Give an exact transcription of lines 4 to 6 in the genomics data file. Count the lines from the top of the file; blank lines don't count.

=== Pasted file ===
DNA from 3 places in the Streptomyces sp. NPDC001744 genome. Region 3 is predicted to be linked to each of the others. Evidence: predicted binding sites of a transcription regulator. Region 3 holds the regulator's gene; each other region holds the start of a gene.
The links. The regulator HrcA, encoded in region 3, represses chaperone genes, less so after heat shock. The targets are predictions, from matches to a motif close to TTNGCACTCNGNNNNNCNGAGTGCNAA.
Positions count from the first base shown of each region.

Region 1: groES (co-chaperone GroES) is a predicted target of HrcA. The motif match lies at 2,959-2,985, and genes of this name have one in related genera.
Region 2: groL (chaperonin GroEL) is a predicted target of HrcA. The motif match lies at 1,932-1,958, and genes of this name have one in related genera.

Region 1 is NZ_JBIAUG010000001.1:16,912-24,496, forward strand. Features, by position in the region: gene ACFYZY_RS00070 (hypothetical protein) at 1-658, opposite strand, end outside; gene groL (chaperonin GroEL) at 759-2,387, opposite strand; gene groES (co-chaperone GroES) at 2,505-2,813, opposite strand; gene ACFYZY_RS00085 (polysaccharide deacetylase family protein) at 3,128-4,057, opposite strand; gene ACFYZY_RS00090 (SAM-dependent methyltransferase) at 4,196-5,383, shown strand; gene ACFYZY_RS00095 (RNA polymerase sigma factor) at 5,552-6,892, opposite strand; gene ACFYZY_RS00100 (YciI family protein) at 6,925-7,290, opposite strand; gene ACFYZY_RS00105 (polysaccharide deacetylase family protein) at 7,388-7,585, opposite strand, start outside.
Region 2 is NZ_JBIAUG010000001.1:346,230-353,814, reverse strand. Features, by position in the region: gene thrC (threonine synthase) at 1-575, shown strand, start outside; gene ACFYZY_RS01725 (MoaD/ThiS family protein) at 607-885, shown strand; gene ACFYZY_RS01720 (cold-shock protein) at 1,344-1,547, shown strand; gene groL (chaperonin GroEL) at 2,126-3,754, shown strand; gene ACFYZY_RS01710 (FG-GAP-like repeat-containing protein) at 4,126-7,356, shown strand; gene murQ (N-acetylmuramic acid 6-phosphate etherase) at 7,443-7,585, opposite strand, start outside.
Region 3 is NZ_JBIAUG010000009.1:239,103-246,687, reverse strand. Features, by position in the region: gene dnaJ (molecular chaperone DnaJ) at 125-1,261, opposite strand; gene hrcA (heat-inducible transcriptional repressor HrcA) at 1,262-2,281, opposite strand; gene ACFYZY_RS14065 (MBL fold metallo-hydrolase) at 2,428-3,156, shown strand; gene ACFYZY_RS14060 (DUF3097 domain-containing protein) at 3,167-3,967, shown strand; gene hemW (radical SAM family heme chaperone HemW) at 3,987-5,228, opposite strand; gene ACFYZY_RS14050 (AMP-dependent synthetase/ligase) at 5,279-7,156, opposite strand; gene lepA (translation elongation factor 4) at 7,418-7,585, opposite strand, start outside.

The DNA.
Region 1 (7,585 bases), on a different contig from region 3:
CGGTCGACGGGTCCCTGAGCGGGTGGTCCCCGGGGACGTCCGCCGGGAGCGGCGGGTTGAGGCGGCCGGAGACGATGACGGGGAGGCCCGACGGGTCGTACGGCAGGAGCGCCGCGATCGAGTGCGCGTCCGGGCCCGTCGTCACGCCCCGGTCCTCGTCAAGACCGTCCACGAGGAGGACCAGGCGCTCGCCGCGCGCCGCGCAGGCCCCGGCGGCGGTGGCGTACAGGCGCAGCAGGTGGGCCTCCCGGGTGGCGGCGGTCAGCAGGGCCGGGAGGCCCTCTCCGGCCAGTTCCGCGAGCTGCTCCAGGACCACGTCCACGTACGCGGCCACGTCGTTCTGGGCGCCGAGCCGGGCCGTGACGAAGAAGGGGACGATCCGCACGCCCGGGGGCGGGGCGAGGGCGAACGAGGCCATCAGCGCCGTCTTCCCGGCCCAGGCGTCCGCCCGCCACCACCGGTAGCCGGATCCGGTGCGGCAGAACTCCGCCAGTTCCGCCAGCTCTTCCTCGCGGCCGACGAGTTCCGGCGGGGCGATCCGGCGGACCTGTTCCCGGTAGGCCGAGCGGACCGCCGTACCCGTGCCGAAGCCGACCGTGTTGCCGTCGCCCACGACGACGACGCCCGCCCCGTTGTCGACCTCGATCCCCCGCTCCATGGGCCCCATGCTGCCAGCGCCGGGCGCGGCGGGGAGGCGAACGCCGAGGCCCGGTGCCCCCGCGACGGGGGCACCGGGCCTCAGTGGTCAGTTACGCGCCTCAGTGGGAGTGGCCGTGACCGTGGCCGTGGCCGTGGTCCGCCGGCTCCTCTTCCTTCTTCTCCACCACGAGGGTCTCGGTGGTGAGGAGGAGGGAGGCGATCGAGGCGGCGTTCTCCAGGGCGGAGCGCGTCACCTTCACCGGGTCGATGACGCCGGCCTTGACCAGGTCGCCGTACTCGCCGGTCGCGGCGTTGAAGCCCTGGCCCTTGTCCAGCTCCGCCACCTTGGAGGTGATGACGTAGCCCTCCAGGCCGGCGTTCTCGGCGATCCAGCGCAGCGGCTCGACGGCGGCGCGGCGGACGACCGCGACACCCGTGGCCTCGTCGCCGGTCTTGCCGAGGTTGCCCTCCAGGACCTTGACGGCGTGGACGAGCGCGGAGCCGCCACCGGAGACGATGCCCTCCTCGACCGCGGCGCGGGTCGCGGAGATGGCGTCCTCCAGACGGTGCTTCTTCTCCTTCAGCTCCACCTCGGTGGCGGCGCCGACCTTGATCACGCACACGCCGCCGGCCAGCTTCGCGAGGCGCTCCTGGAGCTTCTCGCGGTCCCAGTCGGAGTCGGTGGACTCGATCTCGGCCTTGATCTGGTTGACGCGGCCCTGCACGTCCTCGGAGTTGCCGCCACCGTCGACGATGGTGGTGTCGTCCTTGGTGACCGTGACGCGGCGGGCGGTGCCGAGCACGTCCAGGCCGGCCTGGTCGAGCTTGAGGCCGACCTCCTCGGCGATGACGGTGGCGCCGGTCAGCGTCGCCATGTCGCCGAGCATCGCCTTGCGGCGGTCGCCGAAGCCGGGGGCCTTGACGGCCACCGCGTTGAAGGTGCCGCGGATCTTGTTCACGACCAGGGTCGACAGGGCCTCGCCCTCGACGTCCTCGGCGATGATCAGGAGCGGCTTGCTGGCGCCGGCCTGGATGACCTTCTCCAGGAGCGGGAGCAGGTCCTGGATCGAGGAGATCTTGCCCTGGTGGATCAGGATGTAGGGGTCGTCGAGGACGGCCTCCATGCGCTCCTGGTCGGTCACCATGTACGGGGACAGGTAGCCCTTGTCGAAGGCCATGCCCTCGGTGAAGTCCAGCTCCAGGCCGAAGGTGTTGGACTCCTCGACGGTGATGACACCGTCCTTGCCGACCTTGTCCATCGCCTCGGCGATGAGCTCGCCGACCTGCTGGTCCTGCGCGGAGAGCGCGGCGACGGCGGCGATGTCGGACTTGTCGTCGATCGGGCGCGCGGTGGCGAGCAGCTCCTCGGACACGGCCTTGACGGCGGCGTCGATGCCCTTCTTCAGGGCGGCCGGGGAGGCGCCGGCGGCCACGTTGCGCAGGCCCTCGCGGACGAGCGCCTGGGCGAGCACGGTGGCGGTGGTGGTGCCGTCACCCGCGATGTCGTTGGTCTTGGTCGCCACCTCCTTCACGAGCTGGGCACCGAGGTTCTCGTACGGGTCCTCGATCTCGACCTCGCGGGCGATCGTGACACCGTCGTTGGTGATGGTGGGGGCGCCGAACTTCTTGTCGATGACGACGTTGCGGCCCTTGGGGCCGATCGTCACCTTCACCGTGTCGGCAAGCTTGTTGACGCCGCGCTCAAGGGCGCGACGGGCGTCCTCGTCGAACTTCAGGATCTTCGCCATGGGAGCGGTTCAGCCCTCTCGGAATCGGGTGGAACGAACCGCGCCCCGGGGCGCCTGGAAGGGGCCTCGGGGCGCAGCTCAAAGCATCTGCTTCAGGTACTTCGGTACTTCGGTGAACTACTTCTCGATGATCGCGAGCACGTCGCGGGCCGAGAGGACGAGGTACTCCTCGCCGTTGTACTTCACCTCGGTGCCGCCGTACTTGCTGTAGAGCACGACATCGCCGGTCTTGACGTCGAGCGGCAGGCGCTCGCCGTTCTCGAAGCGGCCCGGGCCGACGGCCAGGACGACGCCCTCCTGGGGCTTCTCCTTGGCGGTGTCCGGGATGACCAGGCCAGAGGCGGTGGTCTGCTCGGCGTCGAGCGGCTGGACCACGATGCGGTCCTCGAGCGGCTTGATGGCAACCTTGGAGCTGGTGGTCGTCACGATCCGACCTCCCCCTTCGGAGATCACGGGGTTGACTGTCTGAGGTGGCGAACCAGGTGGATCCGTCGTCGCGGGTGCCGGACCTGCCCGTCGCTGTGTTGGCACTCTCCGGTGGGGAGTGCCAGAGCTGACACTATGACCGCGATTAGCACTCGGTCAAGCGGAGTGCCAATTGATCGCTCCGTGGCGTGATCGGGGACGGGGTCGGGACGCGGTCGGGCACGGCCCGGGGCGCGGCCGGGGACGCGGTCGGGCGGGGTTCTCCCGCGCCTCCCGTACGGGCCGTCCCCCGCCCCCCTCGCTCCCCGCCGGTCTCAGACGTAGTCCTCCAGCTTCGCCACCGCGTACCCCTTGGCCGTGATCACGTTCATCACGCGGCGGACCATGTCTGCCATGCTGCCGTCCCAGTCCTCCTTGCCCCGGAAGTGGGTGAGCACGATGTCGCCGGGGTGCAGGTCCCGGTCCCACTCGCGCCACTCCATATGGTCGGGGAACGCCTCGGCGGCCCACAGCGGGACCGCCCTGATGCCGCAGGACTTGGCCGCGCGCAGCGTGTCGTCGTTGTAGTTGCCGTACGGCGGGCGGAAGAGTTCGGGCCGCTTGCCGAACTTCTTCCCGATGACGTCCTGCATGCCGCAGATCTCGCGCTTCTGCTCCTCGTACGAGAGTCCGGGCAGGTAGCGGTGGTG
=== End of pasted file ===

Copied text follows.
Region 1: groES (co-chaperone GroES) is a predicted target of HrcA. The motif match lies at 2,959-2,985, and genes of this name have one in related genera.
Region 2: groL (chaperonin GroEL) is a predicted target of HrcA. The motif match lies at 1,932-1,958, and genes of this name have one in related genera.

Region 1 is NZ_JBIAUG010000001.1:16,912-24,496, forward strand. Features, by position in the region: gene ACFYZY_RS00070 (hypothetical protein) at 1-658, opposite strand, end outside; gene groL (chaperonin GroEL) at 759-2,387, opposite strand; gene groES (co-chaperone GroES) at 2,505-2,813, opposite strand; gene ACFYZY_RS00085 (polysaccharide deacetylase family protein) at 3,128-4,057, opposite strand; gene ACFYZY_RS00090 (SAM-dependent methyltransferase) at 4,196-5,383, shown strand; gene ACFYZY_RS00095 (RNA polymerase sigma factor) at 5,552-6,892, opposite strand; gene ACFYZY_RS00100 (YciI family protein) at 6,925-7,290, opposite strand; gene ACFYZY_RS00105 (polysaccharide deacetylase family protein) at 7,388-7,585, opposite strand, start outside.